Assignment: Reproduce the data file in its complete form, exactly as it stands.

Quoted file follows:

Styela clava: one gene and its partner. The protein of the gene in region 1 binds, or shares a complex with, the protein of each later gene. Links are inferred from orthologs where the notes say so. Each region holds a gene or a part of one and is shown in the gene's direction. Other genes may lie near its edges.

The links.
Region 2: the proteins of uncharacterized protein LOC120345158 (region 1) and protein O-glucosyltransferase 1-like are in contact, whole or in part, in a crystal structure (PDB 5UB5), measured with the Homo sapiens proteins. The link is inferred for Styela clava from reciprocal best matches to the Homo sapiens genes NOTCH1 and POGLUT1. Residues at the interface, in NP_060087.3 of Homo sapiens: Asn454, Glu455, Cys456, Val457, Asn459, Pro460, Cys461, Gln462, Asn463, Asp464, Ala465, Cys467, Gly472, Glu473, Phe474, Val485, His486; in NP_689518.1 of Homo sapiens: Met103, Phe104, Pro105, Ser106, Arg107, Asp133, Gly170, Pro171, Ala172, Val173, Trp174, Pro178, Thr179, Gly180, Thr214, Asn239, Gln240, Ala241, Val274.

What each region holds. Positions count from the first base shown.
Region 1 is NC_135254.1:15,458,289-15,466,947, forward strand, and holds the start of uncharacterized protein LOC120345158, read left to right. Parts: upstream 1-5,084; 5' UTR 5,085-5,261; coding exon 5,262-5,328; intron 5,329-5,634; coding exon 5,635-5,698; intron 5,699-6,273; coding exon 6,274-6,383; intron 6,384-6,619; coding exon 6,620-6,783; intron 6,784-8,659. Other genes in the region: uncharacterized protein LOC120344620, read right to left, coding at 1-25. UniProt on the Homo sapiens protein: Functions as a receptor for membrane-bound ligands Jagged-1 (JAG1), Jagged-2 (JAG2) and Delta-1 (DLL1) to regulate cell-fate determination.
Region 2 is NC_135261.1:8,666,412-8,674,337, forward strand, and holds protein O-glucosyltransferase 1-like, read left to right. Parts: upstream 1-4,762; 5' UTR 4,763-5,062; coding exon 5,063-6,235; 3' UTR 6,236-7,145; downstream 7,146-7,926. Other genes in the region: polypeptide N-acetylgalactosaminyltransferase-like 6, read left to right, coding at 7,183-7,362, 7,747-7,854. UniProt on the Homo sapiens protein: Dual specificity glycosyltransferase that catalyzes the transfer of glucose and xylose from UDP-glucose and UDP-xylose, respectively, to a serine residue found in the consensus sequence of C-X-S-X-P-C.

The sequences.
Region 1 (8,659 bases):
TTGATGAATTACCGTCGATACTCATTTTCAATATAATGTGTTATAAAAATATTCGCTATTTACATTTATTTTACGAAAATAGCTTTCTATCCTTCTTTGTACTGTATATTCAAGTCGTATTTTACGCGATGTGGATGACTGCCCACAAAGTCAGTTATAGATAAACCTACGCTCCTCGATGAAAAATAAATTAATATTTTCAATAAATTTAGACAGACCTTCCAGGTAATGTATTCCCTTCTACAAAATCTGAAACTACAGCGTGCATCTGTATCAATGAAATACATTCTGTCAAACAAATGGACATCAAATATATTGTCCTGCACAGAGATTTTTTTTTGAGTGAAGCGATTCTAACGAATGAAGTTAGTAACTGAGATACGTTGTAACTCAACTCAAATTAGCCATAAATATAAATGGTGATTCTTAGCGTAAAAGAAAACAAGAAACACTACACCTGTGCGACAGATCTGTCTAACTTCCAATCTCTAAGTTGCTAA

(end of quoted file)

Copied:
Styela clava: one gene and its partner. The protein of the gene in region 1 binds, or shares a complex with, the protein of each later gene. Links are inferred from orthologs where the notes say so. Each region holds a gene or a part of one and is shown in the gene's direction. Other genes may lie near its edges.

The links.
Region 2: the proteins of uncharacterized protein LOC120345158 (region 1) and protein O-glucosyltransferase 1-like are in contact, whole or in part, in a crystal structure (PDB 5UB5), measured with the Homo sapiens proteins. The link is inferred for Styela clava from reciprocal best matches to the Homo sapiens genes NOTCH1 and POGLUT1. Residues at the interface, in NP_060087.3 of Homo sapiens: Asn454, Glu455, Cys456, Val457, Asn459, Pro460, Cys461, Gln462, Asn463, Asp464, Ala465, Cys467, Gly472, Glu473, Phe474, Val485, His486; in NP_689518.1 of Homo sapiens: Met103, Phe104, Pro105, Ser106, Arg107, Asp133, Gly170, Pro171, Ala172, Val173, Trp174, Pro178, Thr179, Gly180, Thr214, Asn239, Gln240, Ala241, Val274.

What each region holds. Positions count from the first base shown.
Region 1 is NC_135254.1:15,458,289-15,466,947, forward strand, and holds the start of uncharacterized protein LOC120345158, read left to right. Parts: upstream 1-5,084; 5' UTR 5,085-5,261; coding exon 5,262-5,328; intron 5,329-5,634; coding exon 5,635-5,698; intron 5,699-6,273; coding exon 6,274-6,383; intron 6,384-6,619; coding exon 6,620-6,783; intron 6,784-8,659. Other genes in the region: uncharacterized protein LOC120344620, read right to left, coding at 1-25. UniProt on the Homo sapiens protein: Functions as a receptor for membrane-bound ligands Jagged-1 (JAG1), Jagged-2 (JAG2) and Delta-1 (DLL1) to regulate cell-fate determination.
Region 2 is NC_135261.1:8,666,412-8,674,337, forward strand, and holds protein O-glucosyltransferase 1-like, read left to right. Parts: upstream 1-4,762; 5' UTR 4,763-5,062; coding exon 5,063-6,235; 3' UTR 6,236-7,145; downstream 7,146-7,926. Other genes in the region: polypeptide N-acetylgalactosaminyltransferase-like 6, read left to right, coding at 7,183-7,362, 7,747-7,854. UniProt on the Homo sapiens protein: Dual specificity glycosyltransferase that catalyzes the transfer of glucose and xylose from UDP-glucose and UDP-xylose, respectively, to a serine residue found in the consensus sequence of C-X-S-X-P-C.

The sequences.
Region 1 (8,659 bases):
TTGATGAATTACCGTCGATACTCATTTTCAATATAATGTGTTATAAAAATATTCGCTATTTACATTTATTTTACGAAAATAGCTTTCTATCCTTCTTTGTACTGTATATTCAAGTCGTATTTTACGCGATGTGGATGACTGCCCACAAAGTCAGTTATAGATAAACCTACGCTCCTCGATGAAAAATAAATTAATATTTTCAATAAATTTAGACAGACCTTCCAGGTAATGTATTCCCTTCTACAAAATCTGAAACTACAGCGTGCATCTGTATCAATGAAATACATTCTGTCAAACAAATGGACATCAAATATATTGTCCTGCACAGAGATTTTTTTTTGAGTGAAGCGATTCTAACGAATGAAGTTAGTAACTGAGATACGTTGTAACTCAACTCAAATTAGCCATAAATATAAATGGTGATTCTTAGCGTAAAAGAAAACAAGAAACACTACACCTGTGCGACAGATCTGTCTAACTTCCAATCTCTAAGTTGCTAA